Musings From The Padded Cell

No Fear

Pre Match Preparation

Sat in the wonderful Royal Oak in Eccleshill last Friday, I was musing with “Smithy”, a PE teacher at a local Secondary, over the state of sport in general as the Olympic jamboree was launching simultaneously in East London with Boris tucked comfortably into his free seat for the next few weeks urging us all to “get on down!”; what did London do to deserve this idiot? A crowd of us meet most weeks for the early quiz and the chance to win a few beers from the fierce incumbent “home” team; rare victories are savoured almost as much as the ales on offer.

Out early, home early – with the occasional lapse – so goes the plan and a necessary evil these days as a hangover and three hours on a cricket field the following day do not make good companions at my age; roll on the wild, indiscipline of a carefree winter and sod the headache. Smithy was talking about coaching kids and trying to instill in them the instinct of playing with no fear as we all know from experience that the mind and body are interwoven when playing sport. Success is rare without both fully functioning although I am not implying you have to be super bright as a few of my team will testify.

Conquering the “fear” or simply the roller coaster of a season’s ups and downs and the impact on your confidence throughout is often as big a challenge as fending off some spotty teenager who is trying to send you to A&E for the afternoon courtesy of propelling a shiny, hard cricket ball. Anybody who says they never get nervous before playing sport is either lying or simply does not care which is enough to make you suggest they should find something else to do. An old team mate of mine could never go out to bat without one last visit to Trap One; if it was occupied then the innings was simply delayed. So, if you commit to even turning up, then it should matter.

Winning Above All Else?

Smithy’s view was that kids can be unnecessarily inhibited by over bearing coaches desperate for the result almost above all else. I see this every summer with some opposition junior cricket coaches and you can spot them a mile off. It is fair to say they will never have actually played the game but have a son they hope – without any supporting evidence – will be a world beater making up for their own failings. The game will inevitably centre on the Precious One and I will spend most of it tempted to break the unwritten rule and fire him out LBW – even if Hawkeye suggests it is missing – just to get rid of him. Kids should have fun first; we can worry about the rest a bit later.

The “no fear” bit resonated with me as, it is fair to say, this summer has hardly been a run feast for the veteran here. In the autumn of my cricketing life the competitive edge is still fierce even if it is always worth checking the team sheet each week now given my unique selling point of being able to drive is no longer unique; it may indeed be time for the two-seater? As you get older the need to prove yourself again and again seems to actually intensify hence the endless nights fiddling with batting stances in front of the purpose bought double glass doors of the fridge freezer, lining up my feet along the floor tiles.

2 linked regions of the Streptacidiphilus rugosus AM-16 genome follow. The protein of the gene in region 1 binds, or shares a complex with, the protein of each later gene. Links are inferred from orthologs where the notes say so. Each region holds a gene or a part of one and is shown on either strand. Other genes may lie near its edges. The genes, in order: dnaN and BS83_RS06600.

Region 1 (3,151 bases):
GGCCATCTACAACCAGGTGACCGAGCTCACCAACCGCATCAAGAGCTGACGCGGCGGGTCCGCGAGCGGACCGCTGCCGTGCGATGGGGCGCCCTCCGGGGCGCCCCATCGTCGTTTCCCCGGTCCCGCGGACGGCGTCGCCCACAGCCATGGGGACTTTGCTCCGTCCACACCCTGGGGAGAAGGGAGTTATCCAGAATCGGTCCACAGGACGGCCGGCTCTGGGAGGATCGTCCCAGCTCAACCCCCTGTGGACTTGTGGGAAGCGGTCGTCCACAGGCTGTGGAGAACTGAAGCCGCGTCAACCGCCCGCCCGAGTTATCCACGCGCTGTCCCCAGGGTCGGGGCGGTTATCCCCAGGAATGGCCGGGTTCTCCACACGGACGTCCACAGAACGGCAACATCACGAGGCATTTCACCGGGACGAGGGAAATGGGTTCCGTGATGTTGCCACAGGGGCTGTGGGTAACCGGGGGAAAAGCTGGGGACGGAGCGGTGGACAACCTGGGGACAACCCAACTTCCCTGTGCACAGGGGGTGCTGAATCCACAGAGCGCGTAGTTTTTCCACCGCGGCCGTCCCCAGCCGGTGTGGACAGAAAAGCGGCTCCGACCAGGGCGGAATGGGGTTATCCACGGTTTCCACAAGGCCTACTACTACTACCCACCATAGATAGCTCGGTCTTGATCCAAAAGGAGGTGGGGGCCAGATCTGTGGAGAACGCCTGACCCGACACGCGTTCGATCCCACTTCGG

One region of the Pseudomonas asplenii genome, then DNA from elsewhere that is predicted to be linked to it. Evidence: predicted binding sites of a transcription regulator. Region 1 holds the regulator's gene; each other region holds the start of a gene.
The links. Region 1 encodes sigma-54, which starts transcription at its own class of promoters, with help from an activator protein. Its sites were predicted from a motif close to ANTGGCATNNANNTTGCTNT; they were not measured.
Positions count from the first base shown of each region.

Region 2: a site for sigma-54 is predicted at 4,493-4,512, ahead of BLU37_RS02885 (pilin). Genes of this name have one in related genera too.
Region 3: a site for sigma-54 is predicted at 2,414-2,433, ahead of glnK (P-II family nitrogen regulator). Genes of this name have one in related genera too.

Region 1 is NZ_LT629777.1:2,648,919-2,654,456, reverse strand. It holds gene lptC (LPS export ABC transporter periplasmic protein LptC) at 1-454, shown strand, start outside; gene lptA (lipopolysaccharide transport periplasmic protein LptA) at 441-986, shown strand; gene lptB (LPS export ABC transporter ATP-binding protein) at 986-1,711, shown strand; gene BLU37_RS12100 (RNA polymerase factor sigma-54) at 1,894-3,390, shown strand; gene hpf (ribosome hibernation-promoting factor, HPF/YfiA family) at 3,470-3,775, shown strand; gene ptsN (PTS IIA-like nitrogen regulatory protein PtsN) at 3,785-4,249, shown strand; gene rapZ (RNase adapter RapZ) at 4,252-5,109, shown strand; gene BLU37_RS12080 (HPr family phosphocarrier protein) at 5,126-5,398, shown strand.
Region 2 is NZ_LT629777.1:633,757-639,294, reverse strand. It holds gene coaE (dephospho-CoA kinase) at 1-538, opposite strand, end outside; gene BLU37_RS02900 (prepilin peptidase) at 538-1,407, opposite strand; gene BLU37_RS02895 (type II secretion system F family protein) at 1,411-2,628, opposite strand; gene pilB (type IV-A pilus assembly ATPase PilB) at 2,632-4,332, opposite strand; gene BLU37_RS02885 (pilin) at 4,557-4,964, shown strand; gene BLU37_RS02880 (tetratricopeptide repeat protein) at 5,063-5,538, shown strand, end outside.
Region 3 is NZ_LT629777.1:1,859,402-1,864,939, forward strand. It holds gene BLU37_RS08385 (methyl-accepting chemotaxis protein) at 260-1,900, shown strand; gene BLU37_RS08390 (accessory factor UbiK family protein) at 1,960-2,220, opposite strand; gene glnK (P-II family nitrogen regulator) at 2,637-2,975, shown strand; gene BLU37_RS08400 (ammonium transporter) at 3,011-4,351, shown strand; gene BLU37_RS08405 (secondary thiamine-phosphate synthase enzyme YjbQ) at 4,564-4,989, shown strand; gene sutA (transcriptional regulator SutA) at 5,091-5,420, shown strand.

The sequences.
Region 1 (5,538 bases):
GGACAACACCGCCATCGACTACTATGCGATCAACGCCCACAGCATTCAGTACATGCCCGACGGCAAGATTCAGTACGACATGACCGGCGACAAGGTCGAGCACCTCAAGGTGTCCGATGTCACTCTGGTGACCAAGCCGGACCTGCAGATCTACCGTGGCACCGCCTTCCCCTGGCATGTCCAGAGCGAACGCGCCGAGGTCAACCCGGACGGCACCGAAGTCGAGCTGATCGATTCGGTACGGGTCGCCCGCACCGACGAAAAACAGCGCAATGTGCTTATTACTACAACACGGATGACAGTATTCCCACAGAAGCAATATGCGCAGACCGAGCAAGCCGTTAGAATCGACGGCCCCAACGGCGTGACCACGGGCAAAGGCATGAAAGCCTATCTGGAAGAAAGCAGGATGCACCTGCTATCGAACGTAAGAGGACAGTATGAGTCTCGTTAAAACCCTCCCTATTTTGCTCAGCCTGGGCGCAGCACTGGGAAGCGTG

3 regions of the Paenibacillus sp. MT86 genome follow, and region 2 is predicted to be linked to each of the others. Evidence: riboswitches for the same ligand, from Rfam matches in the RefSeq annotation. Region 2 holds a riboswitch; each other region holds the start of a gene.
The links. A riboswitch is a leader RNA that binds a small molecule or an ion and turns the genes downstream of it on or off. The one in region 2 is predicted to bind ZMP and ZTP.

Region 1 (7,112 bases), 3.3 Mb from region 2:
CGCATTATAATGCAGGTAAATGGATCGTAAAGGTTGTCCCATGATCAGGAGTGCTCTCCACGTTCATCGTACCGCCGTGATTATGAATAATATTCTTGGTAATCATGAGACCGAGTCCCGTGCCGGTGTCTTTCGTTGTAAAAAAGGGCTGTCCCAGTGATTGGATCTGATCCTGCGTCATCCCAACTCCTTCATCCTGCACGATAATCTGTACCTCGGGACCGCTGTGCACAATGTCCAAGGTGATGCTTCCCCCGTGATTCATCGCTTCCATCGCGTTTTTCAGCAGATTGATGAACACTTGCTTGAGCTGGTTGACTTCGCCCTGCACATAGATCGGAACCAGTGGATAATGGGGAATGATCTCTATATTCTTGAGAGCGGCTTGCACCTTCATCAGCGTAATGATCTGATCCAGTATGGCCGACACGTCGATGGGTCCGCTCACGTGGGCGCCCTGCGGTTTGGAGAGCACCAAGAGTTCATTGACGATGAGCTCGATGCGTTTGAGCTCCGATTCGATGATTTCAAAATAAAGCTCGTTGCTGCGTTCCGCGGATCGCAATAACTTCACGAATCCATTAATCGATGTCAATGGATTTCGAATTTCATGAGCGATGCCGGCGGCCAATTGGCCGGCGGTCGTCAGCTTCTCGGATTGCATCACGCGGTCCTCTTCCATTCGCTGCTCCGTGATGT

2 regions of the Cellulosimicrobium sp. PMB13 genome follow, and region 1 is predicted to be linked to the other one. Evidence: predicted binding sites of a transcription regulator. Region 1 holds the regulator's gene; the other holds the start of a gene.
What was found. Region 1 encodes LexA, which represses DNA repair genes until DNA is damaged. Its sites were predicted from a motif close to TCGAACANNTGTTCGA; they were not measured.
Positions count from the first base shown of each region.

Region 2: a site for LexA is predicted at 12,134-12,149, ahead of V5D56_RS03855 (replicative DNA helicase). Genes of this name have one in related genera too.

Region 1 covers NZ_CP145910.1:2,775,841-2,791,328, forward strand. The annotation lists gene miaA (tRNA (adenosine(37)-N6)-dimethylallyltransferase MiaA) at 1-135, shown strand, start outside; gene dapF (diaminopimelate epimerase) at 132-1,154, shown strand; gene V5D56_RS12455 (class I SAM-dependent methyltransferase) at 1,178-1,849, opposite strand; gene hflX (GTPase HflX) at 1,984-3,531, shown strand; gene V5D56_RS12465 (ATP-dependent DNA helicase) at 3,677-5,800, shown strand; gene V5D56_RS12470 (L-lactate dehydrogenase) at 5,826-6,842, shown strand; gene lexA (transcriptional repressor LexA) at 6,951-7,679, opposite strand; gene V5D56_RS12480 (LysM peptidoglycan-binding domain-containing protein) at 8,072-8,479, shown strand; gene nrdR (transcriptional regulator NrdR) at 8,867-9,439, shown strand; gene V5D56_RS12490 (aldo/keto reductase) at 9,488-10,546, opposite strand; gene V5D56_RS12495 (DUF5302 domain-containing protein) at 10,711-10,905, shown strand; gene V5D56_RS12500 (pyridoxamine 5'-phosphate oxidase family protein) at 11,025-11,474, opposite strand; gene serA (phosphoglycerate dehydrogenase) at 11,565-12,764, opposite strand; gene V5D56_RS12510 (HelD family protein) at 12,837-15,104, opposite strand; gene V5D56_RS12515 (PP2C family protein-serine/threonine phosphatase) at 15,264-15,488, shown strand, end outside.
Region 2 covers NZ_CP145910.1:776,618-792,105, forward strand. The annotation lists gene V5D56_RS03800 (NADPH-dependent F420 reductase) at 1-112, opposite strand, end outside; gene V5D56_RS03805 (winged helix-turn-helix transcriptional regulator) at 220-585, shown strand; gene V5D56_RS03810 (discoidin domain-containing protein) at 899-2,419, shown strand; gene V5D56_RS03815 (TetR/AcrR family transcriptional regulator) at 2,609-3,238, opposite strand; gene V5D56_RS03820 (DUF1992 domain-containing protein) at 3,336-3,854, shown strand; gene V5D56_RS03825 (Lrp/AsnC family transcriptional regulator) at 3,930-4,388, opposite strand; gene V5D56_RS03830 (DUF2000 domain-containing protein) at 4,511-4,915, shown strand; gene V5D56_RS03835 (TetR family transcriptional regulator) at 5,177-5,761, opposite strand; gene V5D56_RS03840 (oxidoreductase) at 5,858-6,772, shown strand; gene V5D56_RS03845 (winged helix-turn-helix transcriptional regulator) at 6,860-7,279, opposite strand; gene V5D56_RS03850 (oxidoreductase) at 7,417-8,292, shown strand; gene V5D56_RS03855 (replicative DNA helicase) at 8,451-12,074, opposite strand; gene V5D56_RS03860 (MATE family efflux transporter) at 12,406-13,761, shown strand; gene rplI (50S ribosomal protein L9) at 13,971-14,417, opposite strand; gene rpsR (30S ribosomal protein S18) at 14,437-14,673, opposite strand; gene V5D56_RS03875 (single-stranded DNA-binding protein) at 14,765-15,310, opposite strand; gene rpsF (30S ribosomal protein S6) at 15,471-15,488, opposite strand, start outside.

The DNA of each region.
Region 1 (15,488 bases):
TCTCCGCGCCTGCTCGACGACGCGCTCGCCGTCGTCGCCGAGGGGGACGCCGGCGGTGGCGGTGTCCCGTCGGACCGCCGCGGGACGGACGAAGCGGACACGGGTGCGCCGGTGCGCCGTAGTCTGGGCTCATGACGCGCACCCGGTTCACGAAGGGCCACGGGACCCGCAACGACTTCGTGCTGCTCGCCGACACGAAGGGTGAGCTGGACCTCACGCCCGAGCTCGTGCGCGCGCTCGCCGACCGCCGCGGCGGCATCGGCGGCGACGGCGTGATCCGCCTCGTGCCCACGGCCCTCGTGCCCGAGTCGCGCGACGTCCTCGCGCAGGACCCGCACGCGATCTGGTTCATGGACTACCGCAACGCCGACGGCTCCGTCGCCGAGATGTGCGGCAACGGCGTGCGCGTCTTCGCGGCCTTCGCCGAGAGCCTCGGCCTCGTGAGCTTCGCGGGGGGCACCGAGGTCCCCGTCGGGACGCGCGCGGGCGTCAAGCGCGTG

Funny Old Game?

The last few weeks have been strange to say the least for our team. A few weeks ago we anticipated another tough contest with Knaresborough only to bowl them out for 37 on an afternoon everything went right. Only one week later and we were on the end of it ourselves, succumbing weakly to Ilkley for 45 so at the interval a week later versus in-form North Leeds and facing down 233, it looked a steep hill to climb. Cricket, though, is a strange game indeed and never underestimate the power of “momentum”.

After 10 of our allotted 50 overs in reply I was 0 not out and being barracked so badly by the home drunks in Dementia Corner – aka Critics’ Corner – that even the opposition had sympathetically stopped sledging me. Our skipper was whispering into his mobile, presumably I thought, to try to try to arrange a sniper to get me off the field and I confess to feeling as low as you could get on a sporting field. At least in most other sports I would have been substituted to a few boos from the drunks. I had simply got too wrapped up in the intricacies of batting instead of just trusting 40 years of knowledge to go out and hit the ball…without fear.

“That Lad Could Bat Wi’ A Stick O’ Rhubarb!”

At the other end, my partner Danny was saving my neck batting sublimely and taking on the opposition single handed. And then it clicked; Big Barry bowled one on my legs, contact was made and we were away to ironic cheers from those long enough retired to forget how very ordinary they were “in their day”. Soon, unbelievably, the ball was pinging off the bat to all parts – had I indeed been substituted – North Leeds must have been considering a drug test. No it was simply a complete change of mind set only possible because the one thing you learn after all these years is never panic…or at least stay hopeful a straight one will take out your middle stump!

In a thrilling finish to a game spanning almost seven hours, with not a penny in admission charged and with the drunks scattered to all parts by the rapidly reducing temperatures, we scraped home; not with a triumphant, confident strike out of the ground but a scruffy inside edge down to the vacant boundary. Recreational sport at its very best; played hard, played fair and with more twists and tales than even Boris could hope for in the coming two weeks. No fear? Not a chance; I was bricking it as we edged closer to the finishing line…simply because it mattered.

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